At least once a day this fall, I was overcome with gratitude for our home. It is far from perfect, and we have discovered many a quirk that has been less than exciting, like the faulty sump pump system that we will have to jackhammer out our basement to replace. But the fact that we ended up with a yard and a basement and a home office in a year where those things are crucial is never lost on me. We have loved our home this year. I tend to be on the go all the time. It is hard for me to give that up. But when I look back on the past year I see a contentment tied with the stillness we experienced. We usually do at least two “home days” a week where we get caught up on laundry and little projects and often keep our pajamas on all day. I love that we are rarely in a rush to leave the breakfast table and the slowness to our days feels precious in contrast to the speed at which my children seem to grow.
On our non-home days, this past fall marked a period of rich community. That seems strange to say in the age of social distancing, as indeed- we distanced. But we formed a pod in late April with two other families and this crew has been my lifeline. Our kids were already close friends and now they are even more so. I don’t think I could have walked through this year without these people. I can’t wait to get back to parties and social gatherings and hugging people that I barely know but really enjoy. And yet, it has been a good reminder for my extroverted self that we have finite time and resources. Investing in a small number of deep friendships brings belonging like numerous casual relationships cannot.
How can I separate this year of pain and difficulty from Madeleine Lois, the constant joy in my days? I made no secret that everything about every second of her pregnancy was miserable. But her presence overwhelms me with joy the way that I have never felt in the newborn stage. Is it that I am finally finding my newborn stride? Is it the steps I took to take better care of my emotional health post-partum this third time around? Is it that the whole world stopped so I felt more free to stop with it and revel in my baby? Or is it just a special dispensation of grace that God knew I needed for this child at this time? I guess it’s all of them. Whatever the case, I can’t explain how in awe I am of her. She is a pretty crappy napper, a finicky nurser, a super spitter, but I don’t even mind too much that she is my velcro baby, attending my classes and student meetings, snuggled up to me wherever I go. I haven’t had time to do the meticulous memory keeping for her that I did for the others, but I hope that someday I can make her understand that her early days were so special, so enjoyable, so redemptive.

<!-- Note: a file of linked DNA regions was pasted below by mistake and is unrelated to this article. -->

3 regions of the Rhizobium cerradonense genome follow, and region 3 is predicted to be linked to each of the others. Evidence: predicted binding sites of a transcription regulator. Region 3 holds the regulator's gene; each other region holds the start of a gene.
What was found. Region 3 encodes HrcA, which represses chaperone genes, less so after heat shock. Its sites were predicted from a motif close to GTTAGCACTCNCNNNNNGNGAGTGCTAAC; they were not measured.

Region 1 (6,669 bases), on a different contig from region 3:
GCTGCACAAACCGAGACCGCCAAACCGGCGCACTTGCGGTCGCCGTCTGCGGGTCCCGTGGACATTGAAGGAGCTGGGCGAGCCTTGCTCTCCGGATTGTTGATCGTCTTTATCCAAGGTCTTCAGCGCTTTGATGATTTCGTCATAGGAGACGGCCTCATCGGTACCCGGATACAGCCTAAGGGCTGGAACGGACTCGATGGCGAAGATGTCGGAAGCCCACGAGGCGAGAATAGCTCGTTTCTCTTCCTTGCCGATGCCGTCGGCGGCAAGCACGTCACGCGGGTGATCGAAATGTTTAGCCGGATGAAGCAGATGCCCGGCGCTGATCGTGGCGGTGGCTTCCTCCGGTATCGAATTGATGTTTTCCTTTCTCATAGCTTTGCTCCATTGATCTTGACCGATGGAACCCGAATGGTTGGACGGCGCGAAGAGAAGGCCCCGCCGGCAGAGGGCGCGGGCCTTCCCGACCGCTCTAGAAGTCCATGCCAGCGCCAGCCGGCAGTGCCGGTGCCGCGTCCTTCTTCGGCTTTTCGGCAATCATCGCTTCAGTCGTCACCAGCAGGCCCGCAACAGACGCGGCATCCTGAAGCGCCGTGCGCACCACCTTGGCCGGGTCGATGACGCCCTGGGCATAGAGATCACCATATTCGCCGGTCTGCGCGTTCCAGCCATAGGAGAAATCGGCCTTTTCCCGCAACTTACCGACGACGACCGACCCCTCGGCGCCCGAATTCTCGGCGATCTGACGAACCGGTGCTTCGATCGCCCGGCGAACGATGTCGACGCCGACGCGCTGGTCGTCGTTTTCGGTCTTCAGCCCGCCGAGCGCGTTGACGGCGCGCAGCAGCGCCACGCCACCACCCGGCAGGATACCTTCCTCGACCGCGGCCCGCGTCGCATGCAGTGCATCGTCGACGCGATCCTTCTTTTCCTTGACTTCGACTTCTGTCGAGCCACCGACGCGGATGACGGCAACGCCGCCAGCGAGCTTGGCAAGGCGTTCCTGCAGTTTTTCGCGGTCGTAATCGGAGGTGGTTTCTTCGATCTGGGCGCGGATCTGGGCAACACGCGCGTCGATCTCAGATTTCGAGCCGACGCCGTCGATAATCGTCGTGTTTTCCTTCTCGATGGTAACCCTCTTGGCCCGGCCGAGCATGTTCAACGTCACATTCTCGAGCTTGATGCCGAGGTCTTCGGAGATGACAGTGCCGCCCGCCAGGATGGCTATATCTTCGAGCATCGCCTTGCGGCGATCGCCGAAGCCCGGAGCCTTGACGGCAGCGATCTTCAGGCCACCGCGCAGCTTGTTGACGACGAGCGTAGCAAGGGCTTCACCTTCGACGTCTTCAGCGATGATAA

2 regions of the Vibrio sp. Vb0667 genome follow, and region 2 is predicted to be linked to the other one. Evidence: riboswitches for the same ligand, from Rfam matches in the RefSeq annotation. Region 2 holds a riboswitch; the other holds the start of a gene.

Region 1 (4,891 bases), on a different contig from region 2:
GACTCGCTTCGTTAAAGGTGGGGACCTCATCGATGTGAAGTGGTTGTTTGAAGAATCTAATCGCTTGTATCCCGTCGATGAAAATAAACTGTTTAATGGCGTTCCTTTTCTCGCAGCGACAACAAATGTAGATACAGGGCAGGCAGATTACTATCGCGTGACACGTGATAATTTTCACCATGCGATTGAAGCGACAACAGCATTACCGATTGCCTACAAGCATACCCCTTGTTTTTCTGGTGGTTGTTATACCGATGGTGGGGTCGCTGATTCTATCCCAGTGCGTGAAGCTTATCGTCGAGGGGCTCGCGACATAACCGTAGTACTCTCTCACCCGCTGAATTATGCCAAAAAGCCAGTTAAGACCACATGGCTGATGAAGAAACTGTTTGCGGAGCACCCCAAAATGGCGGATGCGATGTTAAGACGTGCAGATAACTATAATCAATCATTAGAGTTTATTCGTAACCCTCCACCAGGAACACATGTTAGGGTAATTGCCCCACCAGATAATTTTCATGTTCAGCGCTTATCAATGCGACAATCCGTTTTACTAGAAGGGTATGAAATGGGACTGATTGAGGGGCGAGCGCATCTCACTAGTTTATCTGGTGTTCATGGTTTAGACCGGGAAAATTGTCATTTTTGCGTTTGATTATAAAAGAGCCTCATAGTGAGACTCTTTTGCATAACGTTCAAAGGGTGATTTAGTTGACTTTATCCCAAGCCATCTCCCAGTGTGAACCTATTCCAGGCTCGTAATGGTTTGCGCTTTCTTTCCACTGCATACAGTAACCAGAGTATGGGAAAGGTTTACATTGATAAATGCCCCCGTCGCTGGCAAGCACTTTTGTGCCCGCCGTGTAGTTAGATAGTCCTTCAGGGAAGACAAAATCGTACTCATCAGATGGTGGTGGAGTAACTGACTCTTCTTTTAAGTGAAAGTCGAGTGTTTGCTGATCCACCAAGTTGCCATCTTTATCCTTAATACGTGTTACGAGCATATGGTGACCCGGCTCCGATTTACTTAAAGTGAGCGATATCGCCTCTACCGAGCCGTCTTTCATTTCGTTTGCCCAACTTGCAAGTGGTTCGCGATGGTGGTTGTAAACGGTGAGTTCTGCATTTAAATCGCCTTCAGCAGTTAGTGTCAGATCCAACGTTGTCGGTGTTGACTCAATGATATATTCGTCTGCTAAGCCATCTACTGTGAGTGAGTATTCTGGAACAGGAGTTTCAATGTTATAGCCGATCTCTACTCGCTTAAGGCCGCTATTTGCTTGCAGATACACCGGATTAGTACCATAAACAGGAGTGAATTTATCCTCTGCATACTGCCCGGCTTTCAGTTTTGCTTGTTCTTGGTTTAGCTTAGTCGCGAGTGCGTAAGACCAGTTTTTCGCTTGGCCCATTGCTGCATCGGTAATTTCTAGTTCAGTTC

A lot did not happen this fall. I started a new job with a total lack of fanfare because of COVID and virtual learning. We canceled the annual donut extravaganza for the first time since being in DC. We missed countless birthdays and date nights and celebrations. Our Thanksgiving plans fell through and the holidays were missing much of their festivities. I was supposed to be working 25-30 hours a week, but only wound up with 4 hours of childcare, so the rest of my work happened during nap-time, at night, on the weekends, desperately crammed into margins that weren’t there. I am so, so tired.
But when I look back, I also see so much good. I see so much grace woven through the days we spent as a tiny bubble, so much growth in James and I as parents and partners and in our kids. I see an intentional focus on our home, our habits, our actions that could only happen when a lot was taken away. I am not at all undermining the difficulty of this past year on a global scale. I know that the good I can find from it is a result of immense privilege and blessing- which is exactly why I am calling it out. I don’t want to take it for granted for a second.
Yesterday, on our drive home from visiting family over the holidays (its own ordeal, as lots of logistics, testing etc. went into it), James and I did our traditional year-end debrief while the kids enjoyed a total absence of screen time limits in the car. He asked what we will tell them about this year someday, and what will they remember.
To be honest, I hope they forget a big part of this year. I hope they don’t say, “all the adults were really angry and on their phones all the time.” Because that is a part of the truth of this past year. The very worst of humanity has been on display in 2020, both writ large and in our own hearts and interactions. The stress, the isolation, the fear, the division, the politics, the courage to be hateful through the medium of a screen, the time to stew- all of it combined to bring out the nastiness in everyone. None of us have gotten through the year without acting in ways that are deplorable.
But I believe, I hope, that they will remember more. That they will remember the slowness and quiet joy we had in growing and learning together in 2020.